It is easy to see by inspection that the \bgroup\color{black}$\gamma$\egroup matrices are Hermitian and traceless. A little computation will verify that they anticommute as the Pauli matrices did.

\bgroup\color{black}$\displaystyle \{\gamma_\mu,\gamma_\nu\}=2\delta_{\mu\nu}$\egroup
Sakurai shows that the anticommutation is all that is needed to determine the physics. That is, for any set of 4 by 4 matrices that satisfy $\{\gamma_\mu,\gamma_\nu\}=2\delta_{\mu\nu}$,

\begin{displaymath}\left(\gamma_\mu{\partial\over\partial x_\mu}+{mc\over\hbar}\right)\psi=0 \end{displaymath}

will give the same physical result
, although the representation of \bgroup\color{black}$\psi$\egroup may be different. This is truly an amazing result.

There are a few other representations of the Dirac matrices that are used. We will try hard to stick with this one, the one originally proposed by Dirac.

It is interesting to note that the primary physics input was the choice of the Schrödinger-Pauli Hamiltonian

\begin{displaymath}\bgroup\color{black} [\vec{p}+{e\over c}\vec{A}(\vec{r},t)]\r...
...\vec{\sigma}\cdot[\vec{p}+{e\over c}\vec{A}(\vec{r},t)] \egroup\end{displaymath}

that gave us the correct interaction with the electron's spin. We have applied this same momentum operator relativistically, not much of a stretch. We have also written the equation in terms of four components, but there was no new physics in that since everything could be computed from two components, say \bgroup\color{black}$\phi^{(L)}$\egroup since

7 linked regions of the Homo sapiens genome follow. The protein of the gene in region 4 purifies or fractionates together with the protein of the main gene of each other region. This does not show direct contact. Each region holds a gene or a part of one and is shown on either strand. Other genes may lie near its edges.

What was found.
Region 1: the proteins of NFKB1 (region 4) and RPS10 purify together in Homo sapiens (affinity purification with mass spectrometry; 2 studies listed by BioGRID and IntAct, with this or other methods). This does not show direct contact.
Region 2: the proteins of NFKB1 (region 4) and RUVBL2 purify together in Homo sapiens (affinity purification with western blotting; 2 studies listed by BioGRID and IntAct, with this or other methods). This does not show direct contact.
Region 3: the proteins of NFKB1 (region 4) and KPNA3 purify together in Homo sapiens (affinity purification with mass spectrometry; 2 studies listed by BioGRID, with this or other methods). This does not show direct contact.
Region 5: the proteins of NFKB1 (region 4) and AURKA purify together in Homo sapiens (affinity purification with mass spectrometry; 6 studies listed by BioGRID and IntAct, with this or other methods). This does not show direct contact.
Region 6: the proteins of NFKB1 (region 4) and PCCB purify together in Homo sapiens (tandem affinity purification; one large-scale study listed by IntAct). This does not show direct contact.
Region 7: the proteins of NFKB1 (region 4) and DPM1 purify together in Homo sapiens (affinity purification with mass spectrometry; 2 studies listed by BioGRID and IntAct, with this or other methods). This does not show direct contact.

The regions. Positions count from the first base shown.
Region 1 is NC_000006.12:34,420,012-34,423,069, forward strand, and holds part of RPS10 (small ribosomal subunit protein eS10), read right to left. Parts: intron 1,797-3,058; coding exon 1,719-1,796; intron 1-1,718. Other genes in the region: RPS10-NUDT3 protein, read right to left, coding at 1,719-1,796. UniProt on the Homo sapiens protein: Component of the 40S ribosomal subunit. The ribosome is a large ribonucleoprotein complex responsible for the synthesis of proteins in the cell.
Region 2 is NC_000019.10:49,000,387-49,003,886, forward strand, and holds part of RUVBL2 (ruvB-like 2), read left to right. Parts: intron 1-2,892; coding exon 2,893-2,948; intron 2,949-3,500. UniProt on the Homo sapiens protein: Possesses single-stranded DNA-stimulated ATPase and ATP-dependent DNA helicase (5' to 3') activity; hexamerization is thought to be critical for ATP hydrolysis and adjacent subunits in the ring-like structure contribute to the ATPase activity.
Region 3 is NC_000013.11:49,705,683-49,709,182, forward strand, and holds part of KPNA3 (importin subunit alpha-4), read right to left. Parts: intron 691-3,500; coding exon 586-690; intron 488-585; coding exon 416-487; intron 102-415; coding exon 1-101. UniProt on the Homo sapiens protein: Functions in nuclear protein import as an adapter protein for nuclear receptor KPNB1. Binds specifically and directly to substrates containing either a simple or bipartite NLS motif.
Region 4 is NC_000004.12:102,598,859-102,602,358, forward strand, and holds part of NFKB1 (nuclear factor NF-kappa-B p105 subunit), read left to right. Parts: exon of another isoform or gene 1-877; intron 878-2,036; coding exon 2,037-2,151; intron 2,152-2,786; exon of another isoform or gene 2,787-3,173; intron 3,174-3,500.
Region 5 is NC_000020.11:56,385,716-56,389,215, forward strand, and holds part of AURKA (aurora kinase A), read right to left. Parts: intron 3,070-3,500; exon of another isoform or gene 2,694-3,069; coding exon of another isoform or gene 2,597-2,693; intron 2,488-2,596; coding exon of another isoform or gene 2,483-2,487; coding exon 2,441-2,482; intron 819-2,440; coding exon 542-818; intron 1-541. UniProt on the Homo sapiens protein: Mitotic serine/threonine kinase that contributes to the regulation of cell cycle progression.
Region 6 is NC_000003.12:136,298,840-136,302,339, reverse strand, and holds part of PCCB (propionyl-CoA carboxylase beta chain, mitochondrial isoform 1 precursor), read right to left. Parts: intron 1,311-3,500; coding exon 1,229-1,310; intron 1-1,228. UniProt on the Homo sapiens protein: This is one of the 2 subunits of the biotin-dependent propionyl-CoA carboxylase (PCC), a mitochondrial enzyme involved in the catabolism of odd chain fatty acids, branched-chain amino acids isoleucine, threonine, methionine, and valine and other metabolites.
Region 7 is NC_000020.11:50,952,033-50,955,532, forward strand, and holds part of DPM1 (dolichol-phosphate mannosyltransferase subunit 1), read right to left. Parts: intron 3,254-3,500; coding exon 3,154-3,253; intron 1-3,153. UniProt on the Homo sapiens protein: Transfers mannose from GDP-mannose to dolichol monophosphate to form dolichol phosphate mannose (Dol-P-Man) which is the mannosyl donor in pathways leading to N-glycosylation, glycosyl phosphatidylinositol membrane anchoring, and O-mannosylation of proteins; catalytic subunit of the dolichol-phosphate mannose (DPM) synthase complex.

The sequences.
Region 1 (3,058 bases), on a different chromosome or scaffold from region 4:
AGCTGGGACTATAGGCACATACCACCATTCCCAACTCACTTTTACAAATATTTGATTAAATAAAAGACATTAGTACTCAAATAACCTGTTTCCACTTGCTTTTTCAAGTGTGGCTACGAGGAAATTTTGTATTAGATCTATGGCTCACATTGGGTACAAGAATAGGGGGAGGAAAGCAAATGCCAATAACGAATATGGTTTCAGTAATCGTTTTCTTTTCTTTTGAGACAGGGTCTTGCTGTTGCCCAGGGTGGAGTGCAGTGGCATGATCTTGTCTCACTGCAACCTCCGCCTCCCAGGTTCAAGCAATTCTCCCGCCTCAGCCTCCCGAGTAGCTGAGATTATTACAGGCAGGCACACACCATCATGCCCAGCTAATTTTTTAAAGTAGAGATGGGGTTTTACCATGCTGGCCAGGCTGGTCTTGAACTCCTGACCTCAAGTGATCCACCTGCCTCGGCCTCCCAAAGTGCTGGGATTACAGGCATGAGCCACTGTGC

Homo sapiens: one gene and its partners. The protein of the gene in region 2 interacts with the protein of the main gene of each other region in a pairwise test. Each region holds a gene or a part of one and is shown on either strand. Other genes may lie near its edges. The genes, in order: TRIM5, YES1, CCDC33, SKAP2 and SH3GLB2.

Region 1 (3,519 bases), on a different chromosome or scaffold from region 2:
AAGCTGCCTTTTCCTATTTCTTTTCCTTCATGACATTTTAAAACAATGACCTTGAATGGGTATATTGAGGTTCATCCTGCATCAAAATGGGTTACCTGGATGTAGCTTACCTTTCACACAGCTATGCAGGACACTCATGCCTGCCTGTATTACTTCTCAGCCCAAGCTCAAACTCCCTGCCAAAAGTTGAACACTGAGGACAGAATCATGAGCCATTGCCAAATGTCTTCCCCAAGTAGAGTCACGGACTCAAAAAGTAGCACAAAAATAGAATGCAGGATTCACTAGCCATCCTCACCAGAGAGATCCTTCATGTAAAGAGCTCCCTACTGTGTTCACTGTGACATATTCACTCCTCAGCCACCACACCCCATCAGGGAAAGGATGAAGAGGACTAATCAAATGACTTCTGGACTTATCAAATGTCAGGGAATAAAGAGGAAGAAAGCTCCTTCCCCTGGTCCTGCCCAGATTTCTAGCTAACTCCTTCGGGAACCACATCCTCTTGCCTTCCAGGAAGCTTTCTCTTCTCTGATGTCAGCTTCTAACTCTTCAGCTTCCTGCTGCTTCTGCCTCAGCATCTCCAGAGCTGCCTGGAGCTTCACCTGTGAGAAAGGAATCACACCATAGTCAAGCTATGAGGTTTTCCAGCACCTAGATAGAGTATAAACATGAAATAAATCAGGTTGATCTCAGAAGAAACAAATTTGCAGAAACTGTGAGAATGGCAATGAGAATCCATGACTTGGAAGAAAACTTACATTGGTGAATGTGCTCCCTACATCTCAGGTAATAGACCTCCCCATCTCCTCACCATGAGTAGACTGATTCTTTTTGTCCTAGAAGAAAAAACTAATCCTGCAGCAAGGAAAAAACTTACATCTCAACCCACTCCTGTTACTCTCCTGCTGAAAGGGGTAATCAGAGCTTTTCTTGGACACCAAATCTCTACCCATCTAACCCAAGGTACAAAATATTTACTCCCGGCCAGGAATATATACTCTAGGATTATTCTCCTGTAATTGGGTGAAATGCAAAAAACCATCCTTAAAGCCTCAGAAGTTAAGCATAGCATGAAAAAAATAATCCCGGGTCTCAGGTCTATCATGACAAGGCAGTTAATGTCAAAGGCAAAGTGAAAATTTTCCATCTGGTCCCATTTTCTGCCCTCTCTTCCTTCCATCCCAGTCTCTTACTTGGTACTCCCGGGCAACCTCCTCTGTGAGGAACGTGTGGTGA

\begin{displaymath}\bgroup\color{black} \phi^{(R)}={1\over mc}\left(i\hbar{\part...
...}-i\hbar\vec{\sigma}\cdot\vec{\nabla}\right)\phi^{(L)}. \egroup\end{displaymath}

Dirac's paper did not follow the same line of reasoning. Historically, the Schrödinger-Pauli Hamiltonian was derived from the Dirac equation. It was Dirac who produced the correct equation for electrons and went on to interpret it to gain new insight into physics.
Dirac Biography

Jim Branson 2013-04-22